Re: [asa] Physicalism and Incarnation

From: Jack <>
Date: Thu Mar 01 2007 - 19:01:06 EST

Incompatible with scripture in what way? Did they propose that scripture clearly teaches dualism? Or did they claim that, even if scripture is unclear on the matter, that physicalism is incomaptible with scripture otherwise?

I think many would argue that there is no perfectly clear teaching that supports dualism in the scriptures. It is a matter of interpretation. Despite this being the traditional teaching, many claim that this traditional interpretation can be traced back to Platonic influences. So, putting this aside, the Christian monists have many explanations that allow physicalism to be compatible with Christianity otherwise, and overall do not think you can just claim that physicalism is incompatible with scripture.

Personally, I think that scripture teaches dualism. My problem with physicalism is that I do not think they have a good explanation for what seems to be transitional states between physical existence, and a resurrected body, that is I have not heard a convincing explanation of biblical examples of disembodied conscious existence (Rev. 6:9-11 for example).
  ----- Original Message -----
  From: D. F. Siemens, Jr.
  Cc: ; ; ; ; ;
  Sent: Thursday, March 01, 2007 4:28 PM
  Subject: Re: [asa] Physicalism and Incarnation

  I have to agree that physicalism handles the science better than dualism, but only because science cannot handle dualism. For that matter, it cannot handle values, except descriptively as what some culture accepts. But there is no way scientifically to demonstrate that one culture's values are better than another's. Those who try have a covert commitment that they do not recognize.

  In addition to my article in PSCF the Johan noted, there are a number in /Philosophia Christi/, 2(2), 3(1) and 4(2) that reject Murphy's physicalism as incompatible with scripture.

  On Thu, 1 Mar 2007 12:12:05 -0500 "David Opderbeck" <> writes:
    Michael, I'm confused by your comment about Tom Wright. Here is Wright in a recent interview ( ):

      Let's be quite clear. The word 'resurrection' in the ancient world, the Greek word 'anastasis' always referred to something that we would call a physical resurrection. That is to say, the word 'resurrection' was never a kind of synonym for life after death, or a spiritual survival, or 'John Brown's body lies a-mouldering in the grave, while his soul goes marching on'. The ancient world was full of theories about bodies mouldering in graves and souls being off somewhere else, and that is not resurrection. It never was.

    Wright notes that a spiritualized resurrection would not have been a scandal at all in either the pagan or Jewish context of the first century church. I find Wright's arguments compelling.

    Bob -- we'll have to agree to disagree on the exegetical question, but it seems to me that the physicalist position on human nature Jack mentioend above and the nonreductive physicalist position I mentioned from Nancey Murphy do a better job of handling the science of what we know today about human nature. Yet if anything like those positions are true, then resurrection for a human being can't entail only some spiritual aspect. And as Jesus was fully man, and also is the archetype of the resurrection we hope for, it seems impossible to me to spiritualize Jesus' resurrection without bollixing up a Christian anthropology that is in dialogue with contemporary science.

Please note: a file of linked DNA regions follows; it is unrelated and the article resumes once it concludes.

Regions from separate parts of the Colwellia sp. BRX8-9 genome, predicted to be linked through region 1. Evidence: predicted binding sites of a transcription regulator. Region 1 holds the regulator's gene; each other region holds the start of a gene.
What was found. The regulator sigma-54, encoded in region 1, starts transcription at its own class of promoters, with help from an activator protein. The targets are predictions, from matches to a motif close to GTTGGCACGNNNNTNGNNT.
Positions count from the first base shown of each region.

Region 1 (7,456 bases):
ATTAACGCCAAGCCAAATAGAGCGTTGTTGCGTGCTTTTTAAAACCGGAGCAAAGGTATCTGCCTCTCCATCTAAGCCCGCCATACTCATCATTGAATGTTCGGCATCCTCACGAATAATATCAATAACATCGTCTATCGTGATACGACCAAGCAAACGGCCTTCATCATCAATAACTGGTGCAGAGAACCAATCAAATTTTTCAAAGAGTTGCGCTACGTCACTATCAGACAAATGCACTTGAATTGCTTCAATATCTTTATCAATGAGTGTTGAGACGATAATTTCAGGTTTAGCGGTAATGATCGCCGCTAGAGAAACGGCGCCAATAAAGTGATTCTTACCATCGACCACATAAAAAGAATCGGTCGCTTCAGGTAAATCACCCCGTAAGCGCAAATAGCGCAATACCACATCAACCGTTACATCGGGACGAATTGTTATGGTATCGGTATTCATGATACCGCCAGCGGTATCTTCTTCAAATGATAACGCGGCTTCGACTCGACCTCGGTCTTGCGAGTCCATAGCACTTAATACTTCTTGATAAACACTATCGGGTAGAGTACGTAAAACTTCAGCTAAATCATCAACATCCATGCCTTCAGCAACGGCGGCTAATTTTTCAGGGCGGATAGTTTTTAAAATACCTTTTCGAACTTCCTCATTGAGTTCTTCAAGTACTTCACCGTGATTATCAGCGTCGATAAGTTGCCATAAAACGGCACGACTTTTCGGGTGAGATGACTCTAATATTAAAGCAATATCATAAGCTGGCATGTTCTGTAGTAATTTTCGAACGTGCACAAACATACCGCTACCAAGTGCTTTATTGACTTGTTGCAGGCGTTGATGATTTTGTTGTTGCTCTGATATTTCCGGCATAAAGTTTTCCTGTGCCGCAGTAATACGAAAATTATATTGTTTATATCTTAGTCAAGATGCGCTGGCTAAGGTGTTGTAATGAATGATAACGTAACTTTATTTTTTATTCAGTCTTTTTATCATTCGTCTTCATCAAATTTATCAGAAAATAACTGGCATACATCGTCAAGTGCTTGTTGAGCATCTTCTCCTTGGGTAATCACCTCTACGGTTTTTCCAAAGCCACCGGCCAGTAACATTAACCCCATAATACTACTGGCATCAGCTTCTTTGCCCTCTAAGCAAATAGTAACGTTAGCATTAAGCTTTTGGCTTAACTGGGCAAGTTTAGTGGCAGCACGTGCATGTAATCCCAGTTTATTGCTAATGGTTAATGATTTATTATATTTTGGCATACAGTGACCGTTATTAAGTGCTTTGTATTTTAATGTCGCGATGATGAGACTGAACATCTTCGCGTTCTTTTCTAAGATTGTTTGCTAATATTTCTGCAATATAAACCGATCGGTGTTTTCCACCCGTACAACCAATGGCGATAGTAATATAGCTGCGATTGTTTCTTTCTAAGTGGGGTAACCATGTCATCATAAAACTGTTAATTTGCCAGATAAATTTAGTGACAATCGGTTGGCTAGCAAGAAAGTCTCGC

On 3/1/07, Robert Schneider <> wrote:
      Nor do I. "Bodily resurrection" does not entail the physical body of Jesus. That would be resuscitation, not resurrection. I believe that what the disciples experienced was the real presence of the risen Messiah, but read carefully 1 Cor. 15 to see how Paul wrestled with this matter.
        ----- Original Message -----
        From: Michael Roberts
        To: Alexanian, Moorad ; Johan Jammart ; ; Janice Matchett
        Sent: Thursday, March 01, 2007 10:44 AM
        Subject: Re: [asa] Physicalism and Incarnation

        Like Bishop Tom Wright I do not believe in a physical resurrection.

          ----- Original Message -----
          From: Janice Matchett
          To: Alexanian, Moorad ; Johan Jammart ;
          Sent: Thursday, March 01, 2007 3:07 PM
          Subject: RE: [asa] Physicalism and Incarnation

          At 09:45 AM 3/1/2007, Alexanian, Moorad wrote:

            One must understand what the word "incarnation" means and see if one can define it in purely physical terms. If one cannot, then the incarnation of Christ is incompatible with physicalism. ~ Moorad

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Received on Thu Mar 1 19:01:50 2007

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